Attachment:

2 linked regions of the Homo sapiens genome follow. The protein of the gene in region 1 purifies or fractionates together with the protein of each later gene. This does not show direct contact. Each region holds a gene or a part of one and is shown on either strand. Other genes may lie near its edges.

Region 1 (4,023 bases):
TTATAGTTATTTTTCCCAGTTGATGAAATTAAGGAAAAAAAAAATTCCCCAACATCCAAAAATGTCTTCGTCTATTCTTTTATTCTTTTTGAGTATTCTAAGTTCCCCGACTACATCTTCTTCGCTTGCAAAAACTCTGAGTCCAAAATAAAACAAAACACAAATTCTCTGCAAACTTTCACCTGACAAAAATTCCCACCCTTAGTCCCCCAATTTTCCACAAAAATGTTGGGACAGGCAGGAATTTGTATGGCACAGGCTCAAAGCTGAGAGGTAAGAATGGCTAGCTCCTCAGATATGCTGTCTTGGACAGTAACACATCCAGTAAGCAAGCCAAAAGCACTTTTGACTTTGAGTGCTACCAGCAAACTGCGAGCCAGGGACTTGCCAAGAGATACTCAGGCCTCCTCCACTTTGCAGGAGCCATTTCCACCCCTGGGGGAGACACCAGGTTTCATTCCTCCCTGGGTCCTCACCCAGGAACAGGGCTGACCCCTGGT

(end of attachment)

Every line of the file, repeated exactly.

2 linked regions of the Homo sapiens genome follow. The protein of the gene in region 1 purifies or fractionates together with the protein of each later gene. This does not show direct contact. Each region holds a gene or a part of one and is shown on either strand. Other genes may lie near its edges.

Region 1 (4,023 bases):
TTATAGTTATTTTTCCCAGTTGATGAAATTAAGGAAAAAAAAAATTCCCCAACATCCAAAAATGTCTTCGTCTATTCTTTTATTCTTTTTGAGTATTCTAAGTTCCCCGACTACATCTTCTTCGCTTGCAAAAACTCTGAGTCCAAAATAAAACAAAACACAAATTCTCTGCAAACTTTCACCTGACAAAAATTCCCACCCTTAGTCCCCCAATTTTCCACAAAAATGTTGGGACAGGCAGGAATTTGTATGGCACAGGCTCAAAGCTGAGAGGTAAGAATGGCTAGCTCCTCAGATATGCTGTCTTGGACAGTAACACATCCAGTAAGCAAGCCAAAAGCACTTTTGACTTTGAGTGCTACCAGCAAACTGCGAGCCAGGGACTTGCCAAGAGATACTCAGGCCTCCTCCACTTTGCAGGAGCCATTTCCACCCCTGGGGGAGACACCAGGTTTCATTCCTCCCTGGGTCCTCACCCAGGAACAGGGCTGACCCCTGGT